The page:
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Harper's Encyclopedia of United States History (ed. Benson Lossing) 8 0 Browse Search
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Harper's Encyclopedia of United States History (ed. Benson Lossing), Phillips, Wendell 1811-1884 (search)
for the extension and perpetuation of slavery. As the world advances, fresh guarantees are demanded. The nineteenth century requires sterner gags than the eighteenth. Often as the peace of Virginia is in danger, you must be willing that a Virginian Mason shall drag your citizens to Washington, and imprison them at his pleasure. So long as Carolina needs it, you must submit that your ships be searched for dangerous passengers, and every Northern man lynched. No more Kansas rebellions. It iis success. It is not for us to give counsel to the government on points of diplomatic propriety, but I suppose we may express our opinions, and my opinion is, that, if I were the President of these thirty-four States, while I was, I should want Mason and Slidell to stay with me. I say, then, first, as a matter of justice to the slave, we owe it to him; the day of his deliverance has come. The long promise of seventy years is to be fulfilled. The South draws back from the pledge. The North
Harper's Encyclopedia of United States History (ed. Benson Lossing), Pike, Albert 1809-1891 (search)
Pike, Albert 1809-1891 Lawyer; born in Boston, Mass., Dec. 29, 1809. At the age of sixteen years he entered Harvard College, but, unable to support himself there, he taught school at Newburyport and Fairhaven, and in 1831 travelled (mostly on foot) to St. Louis, where he joined an expedition to New Mexico, acting as merchant's clerk and peddler in Santa Fe. Roving with trappers awhile, he became editor and proprietor of a newspaper in Arkansas in 1834, and in 1836 was admitted to the bar. He was an advocate for State supremacy; served in the war against Mexico in command of Arkansas cavalry; and in the Civil War he organized and led a body of Cherokee Indians in the battle of Pea Ridge (q. v.). After the war he edited the Memphis Appeal for a while. A collection of his poems was printed in Philadelphia, in 1854. He was a Free Mason of high degree. He died in Washington, D. C., April 2, 1891.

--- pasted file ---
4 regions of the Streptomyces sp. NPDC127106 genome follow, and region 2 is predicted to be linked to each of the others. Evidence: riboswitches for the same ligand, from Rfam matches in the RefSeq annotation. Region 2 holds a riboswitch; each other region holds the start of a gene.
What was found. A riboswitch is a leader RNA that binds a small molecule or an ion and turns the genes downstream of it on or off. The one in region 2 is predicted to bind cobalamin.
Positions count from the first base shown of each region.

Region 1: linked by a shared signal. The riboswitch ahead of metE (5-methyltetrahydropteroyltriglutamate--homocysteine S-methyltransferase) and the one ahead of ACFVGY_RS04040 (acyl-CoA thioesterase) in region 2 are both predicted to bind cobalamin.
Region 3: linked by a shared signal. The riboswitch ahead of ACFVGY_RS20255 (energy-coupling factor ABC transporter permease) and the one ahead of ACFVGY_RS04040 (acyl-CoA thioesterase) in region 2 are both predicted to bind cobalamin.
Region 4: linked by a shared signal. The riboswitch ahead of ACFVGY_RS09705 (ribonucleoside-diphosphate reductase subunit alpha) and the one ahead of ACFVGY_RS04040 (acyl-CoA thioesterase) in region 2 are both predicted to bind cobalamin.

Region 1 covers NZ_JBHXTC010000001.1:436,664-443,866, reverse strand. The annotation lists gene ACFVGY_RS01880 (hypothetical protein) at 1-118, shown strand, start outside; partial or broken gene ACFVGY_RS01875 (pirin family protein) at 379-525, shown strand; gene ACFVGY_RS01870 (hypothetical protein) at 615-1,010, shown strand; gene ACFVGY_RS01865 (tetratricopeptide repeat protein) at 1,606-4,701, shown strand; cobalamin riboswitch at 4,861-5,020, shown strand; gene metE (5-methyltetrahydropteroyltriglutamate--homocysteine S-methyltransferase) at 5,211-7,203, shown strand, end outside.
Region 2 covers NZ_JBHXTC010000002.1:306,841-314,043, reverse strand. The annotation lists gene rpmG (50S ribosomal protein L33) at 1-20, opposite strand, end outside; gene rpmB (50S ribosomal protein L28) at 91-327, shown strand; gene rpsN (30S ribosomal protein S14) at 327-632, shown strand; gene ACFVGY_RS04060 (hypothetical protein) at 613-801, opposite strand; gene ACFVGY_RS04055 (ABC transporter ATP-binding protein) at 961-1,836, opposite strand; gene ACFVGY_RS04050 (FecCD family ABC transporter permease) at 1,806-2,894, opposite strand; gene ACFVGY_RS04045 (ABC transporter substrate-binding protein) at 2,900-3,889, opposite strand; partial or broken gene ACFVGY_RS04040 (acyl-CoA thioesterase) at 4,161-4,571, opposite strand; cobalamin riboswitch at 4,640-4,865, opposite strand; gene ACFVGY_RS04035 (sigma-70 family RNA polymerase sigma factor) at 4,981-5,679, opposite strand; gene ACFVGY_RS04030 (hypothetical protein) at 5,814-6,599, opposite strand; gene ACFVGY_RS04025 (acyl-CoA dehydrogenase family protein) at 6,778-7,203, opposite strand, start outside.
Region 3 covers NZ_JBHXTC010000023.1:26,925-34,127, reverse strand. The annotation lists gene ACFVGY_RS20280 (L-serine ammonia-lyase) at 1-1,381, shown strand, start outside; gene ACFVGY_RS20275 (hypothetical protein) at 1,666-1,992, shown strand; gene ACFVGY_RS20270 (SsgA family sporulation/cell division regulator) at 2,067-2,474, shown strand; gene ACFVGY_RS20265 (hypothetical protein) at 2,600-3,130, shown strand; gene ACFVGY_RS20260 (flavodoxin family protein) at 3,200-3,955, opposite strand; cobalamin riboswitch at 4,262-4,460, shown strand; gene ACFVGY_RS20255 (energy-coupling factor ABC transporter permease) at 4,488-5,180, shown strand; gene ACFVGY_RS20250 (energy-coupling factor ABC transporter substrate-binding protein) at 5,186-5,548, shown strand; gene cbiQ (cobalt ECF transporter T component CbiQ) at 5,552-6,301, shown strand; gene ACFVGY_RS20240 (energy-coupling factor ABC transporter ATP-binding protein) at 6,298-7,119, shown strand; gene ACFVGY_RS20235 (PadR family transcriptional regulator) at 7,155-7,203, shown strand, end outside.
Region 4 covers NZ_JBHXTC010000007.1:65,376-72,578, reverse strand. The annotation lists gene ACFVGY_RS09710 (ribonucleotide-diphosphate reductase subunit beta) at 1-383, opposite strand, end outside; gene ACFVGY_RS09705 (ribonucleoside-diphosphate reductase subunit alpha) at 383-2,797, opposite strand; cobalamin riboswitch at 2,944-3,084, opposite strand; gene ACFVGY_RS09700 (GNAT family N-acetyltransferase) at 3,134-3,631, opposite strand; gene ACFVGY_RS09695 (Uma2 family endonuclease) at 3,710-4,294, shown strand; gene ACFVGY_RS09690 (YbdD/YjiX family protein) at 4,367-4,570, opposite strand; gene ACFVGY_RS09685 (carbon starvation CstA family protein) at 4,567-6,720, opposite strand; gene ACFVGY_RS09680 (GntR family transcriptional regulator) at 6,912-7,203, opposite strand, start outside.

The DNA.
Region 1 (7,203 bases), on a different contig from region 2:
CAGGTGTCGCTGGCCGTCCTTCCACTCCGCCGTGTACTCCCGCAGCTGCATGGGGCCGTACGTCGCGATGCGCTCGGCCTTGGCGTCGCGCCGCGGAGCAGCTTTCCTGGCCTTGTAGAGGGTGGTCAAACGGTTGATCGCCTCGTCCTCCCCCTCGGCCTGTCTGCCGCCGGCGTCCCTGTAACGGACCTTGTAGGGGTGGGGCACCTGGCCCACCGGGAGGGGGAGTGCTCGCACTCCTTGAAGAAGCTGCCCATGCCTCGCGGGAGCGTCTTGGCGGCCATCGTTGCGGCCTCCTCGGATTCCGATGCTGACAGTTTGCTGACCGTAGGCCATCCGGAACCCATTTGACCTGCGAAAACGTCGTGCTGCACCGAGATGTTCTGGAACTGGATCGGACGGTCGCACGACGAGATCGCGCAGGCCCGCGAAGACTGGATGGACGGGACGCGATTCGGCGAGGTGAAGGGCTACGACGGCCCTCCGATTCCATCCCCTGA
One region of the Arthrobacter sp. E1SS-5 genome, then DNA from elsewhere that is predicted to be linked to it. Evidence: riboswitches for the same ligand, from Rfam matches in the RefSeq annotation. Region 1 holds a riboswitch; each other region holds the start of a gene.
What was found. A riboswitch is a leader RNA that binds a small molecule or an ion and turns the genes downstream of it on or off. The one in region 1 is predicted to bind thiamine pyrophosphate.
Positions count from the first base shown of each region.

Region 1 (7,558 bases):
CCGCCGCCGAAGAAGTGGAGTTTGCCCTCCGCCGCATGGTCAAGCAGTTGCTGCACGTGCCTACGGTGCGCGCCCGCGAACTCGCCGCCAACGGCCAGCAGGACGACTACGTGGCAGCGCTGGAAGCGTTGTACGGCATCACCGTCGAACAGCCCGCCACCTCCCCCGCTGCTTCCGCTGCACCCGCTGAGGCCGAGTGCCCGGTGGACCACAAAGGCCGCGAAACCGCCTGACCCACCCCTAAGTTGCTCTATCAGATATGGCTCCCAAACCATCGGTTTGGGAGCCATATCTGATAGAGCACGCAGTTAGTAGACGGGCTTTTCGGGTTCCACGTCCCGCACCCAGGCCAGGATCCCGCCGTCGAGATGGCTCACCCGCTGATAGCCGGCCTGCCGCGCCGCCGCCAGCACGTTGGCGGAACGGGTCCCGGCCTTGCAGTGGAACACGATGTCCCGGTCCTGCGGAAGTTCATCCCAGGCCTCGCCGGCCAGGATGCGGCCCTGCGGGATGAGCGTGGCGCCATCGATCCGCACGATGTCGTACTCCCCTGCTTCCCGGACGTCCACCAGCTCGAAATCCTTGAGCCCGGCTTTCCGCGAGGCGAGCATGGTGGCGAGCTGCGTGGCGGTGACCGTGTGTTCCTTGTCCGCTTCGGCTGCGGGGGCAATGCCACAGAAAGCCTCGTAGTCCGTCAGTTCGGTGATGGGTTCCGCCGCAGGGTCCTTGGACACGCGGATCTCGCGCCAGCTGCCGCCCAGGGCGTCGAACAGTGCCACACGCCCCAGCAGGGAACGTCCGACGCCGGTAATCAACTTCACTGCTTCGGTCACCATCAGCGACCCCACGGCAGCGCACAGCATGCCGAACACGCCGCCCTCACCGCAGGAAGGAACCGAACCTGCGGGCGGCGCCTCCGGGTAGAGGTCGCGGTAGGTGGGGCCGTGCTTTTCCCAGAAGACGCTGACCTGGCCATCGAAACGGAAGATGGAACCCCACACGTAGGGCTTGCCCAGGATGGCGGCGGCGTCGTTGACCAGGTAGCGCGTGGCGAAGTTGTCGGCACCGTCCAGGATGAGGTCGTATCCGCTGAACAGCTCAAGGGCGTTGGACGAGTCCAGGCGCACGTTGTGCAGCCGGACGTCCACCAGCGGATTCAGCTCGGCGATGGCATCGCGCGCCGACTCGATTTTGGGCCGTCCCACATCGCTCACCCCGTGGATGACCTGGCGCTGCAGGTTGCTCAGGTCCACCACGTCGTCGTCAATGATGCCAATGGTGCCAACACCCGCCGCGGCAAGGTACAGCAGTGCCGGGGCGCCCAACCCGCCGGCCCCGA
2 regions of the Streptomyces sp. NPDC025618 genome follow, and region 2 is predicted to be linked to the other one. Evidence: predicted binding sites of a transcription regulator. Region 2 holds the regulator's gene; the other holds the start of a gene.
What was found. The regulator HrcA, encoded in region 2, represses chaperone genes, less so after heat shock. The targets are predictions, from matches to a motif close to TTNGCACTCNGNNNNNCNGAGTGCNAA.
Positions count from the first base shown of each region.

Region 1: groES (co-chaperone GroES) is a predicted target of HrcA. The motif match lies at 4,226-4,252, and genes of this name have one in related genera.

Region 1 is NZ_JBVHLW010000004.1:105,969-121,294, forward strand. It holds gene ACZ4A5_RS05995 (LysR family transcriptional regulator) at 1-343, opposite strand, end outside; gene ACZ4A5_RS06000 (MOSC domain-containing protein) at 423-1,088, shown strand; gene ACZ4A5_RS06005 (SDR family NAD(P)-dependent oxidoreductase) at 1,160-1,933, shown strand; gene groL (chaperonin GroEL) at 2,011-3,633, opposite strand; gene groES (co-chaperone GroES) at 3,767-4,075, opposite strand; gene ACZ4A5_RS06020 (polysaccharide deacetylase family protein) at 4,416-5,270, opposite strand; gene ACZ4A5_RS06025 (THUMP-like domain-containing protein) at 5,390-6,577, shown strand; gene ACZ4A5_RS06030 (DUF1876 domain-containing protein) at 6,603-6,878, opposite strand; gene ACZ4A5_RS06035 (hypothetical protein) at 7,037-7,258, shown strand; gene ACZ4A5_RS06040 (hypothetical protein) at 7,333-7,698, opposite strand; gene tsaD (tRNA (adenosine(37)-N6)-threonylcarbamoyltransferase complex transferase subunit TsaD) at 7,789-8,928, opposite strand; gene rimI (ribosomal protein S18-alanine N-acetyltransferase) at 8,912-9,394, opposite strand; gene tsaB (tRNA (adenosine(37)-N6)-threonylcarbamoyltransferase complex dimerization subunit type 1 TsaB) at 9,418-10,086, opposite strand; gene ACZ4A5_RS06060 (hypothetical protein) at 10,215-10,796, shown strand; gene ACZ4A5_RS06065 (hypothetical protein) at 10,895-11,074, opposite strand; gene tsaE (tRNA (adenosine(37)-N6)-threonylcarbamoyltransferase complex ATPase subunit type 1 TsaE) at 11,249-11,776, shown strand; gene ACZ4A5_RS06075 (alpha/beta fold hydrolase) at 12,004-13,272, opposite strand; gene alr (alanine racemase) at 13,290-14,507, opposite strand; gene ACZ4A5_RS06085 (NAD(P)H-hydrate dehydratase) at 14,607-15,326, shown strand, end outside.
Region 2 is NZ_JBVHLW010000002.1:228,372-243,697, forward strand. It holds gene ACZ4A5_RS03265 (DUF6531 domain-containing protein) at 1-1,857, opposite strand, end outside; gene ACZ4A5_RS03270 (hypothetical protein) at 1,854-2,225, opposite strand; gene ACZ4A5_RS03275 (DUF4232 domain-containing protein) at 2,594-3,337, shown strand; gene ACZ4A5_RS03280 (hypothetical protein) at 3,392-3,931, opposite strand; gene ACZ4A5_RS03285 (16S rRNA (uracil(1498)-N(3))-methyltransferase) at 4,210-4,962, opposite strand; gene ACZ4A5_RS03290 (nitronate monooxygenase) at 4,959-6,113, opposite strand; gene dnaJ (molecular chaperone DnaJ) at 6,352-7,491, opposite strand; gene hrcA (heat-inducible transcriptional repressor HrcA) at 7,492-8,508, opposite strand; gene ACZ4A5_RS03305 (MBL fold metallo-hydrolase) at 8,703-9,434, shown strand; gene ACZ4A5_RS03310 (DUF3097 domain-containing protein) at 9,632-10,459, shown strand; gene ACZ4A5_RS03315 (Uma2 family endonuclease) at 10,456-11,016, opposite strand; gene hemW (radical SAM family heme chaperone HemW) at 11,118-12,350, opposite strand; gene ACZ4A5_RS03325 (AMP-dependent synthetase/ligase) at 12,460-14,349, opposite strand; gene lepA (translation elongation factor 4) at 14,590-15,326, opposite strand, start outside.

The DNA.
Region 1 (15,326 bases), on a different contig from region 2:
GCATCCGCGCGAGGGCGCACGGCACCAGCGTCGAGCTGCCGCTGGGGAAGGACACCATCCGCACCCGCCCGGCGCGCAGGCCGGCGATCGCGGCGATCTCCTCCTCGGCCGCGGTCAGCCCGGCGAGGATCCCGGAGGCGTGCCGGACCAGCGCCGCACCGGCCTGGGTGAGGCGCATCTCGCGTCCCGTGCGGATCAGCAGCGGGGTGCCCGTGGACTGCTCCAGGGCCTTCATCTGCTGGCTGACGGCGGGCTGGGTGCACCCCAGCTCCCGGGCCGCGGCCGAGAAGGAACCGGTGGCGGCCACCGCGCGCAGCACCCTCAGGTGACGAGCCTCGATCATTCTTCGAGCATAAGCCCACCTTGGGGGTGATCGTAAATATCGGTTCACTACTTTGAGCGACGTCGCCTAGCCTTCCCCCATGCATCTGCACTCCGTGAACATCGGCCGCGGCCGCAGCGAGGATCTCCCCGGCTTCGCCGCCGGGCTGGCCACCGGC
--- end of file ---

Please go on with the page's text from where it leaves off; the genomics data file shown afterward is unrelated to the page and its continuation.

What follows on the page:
Harper's Encyclopedia of United States History (ed. Benson Lossing), Portsmouth, (search)
Portsmouth, The present county seat of Rockingham county, N. H., with a population (1900) of 9,827; was founded at Strawberry Bank, at the mouth of the Piscataqua River, by Mason, who tried to be lord of the manor ; but his people were too independent to allow special privileges to any one. An Episcopalian named Gibson was the first minister at Portsmouth, for whom a chapel was built in 1638. He was dismissed by the General Court of Massachusetts, which claimed jurisdiction over that region, and a Puritan minister—James Parker—was put in his pl